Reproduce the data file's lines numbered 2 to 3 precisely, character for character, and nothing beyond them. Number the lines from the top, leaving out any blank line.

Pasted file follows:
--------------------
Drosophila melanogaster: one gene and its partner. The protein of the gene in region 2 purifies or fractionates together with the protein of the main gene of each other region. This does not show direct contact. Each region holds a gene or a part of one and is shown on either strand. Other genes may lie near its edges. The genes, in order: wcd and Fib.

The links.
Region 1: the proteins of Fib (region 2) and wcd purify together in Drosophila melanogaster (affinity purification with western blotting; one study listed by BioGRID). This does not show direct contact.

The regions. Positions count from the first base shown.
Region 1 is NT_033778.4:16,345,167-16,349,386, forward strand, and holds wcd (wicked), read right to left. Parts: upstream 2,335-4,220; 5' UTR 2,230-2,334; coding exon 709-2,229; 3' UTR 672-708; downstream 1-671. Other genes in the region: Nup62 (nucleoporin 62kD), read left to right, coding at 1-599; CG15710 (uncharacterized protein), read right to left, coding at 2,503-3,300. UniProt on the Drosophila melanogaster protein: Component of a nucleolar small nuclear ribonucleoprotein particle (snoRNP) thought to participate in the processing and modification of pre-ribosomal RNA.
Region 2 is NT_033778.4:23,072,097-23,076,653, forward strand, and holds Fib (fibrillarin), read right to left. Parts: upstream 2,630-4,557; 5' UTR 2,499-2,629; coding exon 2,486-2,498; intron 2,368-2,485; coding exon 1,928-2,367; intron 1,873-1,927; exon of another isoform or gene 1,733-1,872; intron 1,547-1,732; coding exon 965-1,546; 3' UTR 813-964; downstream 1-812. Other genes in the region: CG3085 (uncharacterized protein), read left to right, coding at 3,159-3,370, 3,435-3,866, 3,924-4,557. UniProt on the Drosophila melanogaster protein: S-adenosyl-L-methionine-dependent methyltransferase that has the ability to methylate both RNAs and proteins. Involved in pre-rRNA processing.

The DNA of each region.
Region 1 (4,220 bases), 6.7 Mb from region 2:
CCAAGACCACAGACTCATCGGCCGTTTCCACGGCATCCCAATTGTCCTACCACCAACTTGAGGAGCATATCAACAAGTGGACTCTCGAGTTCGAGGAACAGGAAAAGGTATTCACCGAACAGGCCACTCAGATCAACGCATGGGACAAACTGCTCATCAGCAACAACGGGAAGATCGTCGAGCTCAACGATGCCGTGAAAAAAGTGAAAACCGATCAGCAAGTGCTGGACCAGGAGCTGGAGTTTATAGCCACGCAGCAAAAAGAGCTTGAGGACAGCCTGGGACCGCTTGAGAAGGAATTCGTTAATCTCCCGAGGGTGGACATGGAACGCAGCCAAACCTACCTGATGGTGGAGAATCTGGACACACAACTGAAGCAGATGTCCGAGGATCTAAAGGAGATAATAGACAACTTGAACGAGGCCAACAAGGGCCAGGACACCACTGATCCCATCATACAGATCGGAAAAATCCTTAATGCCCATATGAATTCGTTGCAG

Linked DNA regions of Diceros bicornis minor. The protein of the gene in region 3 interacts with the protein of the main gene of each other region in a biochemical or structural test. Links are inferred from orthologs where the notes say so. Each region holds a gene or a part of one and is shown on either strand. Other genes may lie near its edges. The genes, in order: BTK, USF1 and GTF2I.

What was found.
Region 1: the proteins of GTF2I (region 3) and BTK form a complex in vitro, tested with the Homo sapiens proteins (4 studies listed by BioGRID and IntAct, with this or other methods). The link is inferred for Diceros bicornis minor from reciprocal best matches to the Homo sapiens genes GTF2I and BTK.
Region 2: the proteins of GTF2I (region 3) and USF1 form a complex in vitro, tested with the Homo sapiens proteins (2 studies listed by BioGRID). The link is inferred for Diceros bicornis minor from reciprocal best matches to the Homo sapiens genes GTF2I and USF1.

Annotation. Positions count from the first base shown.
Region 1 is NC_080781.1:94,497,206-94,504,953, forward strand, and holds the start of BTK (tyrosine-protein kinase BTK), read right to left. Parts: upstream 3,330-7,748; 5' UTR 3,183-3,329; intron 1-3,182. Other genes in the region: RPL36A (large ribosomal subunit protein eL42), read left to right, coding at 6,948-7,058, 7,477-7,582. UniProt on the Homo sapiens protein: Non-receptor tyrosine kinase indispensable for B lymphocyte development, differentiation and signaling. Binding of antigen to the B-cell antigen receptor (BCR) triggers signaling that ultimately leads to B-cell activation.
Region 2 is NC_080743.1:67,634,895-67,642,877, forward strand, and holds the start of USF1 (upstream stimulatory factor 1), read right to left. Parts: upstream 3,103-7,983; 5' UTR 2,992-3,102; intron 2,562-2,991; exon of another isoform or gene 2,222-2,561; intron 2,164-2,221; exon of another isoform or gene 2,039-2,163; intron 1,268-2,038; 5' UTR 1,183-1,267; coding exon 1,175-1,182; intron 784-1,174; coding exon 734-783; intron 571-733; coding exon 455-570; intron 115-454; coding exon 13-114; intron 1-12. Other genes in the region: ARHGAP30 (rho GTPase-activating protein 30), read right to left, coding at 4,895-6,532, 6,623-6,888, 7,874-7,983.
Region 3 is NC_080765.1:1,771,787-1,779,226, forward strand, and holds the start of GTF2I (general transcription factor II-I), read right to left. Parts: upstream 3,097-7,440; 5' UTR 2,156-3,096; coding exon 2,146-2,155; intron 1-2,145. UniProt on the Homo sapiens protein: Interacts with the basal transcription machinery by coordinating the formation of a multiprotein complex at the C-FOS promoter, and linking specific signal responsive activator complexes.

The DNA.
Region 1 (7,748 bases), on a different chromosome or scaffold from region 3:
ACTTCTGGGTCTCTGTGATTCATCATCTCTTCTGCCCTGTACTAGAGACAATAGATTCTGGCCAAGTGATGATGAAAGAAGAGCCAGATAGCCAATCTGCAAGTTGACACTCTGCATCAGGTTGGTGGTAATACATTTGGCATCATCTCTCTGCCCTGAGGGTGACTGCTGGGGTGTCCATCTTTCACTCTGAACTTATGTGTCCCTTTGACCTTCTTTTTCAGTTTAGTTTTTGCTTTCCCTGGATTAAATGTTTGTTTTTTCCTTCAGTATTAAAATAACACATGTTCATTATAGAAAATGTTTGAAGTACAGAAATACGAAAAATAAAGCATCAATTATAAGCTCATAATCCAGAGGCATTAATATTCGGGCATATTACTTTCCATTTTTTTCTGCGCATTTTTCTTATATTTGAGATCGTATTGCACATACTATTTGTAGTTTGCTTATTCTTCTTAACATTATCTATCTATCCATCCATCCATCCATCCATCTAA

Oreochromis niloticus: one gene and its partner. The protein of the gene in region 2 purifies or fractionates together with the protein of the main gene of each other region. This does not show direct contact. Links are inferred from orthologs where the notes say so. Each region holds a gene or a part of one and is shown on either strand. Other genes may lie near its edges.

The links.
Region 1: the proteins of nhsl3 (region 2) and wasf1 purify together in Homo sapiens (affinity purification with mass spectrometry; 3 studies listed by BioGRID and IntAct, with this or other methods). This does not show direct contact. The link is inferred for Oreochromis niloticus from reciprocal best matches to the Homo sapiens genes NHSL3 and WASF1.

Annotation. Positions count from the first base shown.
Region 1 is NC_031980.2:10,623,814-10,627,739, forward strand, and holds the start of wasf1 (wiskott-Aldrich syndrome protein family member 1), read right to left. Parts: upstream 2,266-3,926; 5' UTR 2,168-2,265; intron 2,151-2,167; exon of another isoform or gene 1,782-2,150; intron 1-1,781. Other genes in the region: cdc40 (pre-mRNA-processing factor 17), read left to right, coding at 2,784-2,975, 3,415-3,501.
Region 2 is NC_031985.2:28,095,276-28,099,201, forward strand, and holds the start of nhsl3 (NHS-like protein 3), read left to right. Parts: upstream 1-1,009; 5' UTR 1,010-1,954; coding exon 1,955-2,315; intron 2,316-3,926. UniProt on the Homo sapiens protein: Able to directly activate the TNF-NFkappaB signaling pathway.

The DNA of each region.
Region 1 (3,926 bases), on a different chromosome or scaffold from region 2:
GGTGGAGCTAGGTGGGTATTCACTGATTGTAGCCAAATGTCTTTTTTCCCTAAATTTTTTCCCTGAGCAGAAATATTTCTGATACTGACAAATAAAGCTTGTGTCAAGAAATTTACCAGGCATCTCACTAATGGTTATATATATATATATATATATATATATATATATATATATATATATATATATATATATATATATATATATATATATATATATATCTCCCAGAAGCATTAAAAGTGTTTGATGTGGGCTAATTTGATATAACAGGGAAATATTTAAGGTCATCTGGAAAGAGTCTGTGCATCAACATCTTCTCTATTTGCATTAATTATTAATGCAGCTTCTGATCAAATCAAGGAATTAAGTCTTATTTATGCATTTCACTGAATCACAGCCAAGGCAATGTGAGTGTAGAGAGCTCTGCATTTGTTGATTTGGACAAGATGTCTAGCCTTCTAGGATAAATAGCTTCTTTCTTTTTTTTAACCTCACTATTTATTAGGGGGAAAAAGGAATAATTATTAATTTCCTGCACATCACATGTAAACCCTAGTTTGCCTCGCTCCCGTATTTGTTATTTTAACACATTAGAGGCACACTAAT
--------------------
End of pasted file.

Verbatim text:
The links.
Region 1: the proteins of Fib (region 2) and wcd purify together in Drosophila melanogaster (affinity purification with western blotting; one study listed by BioGRID). This does not show direct contact.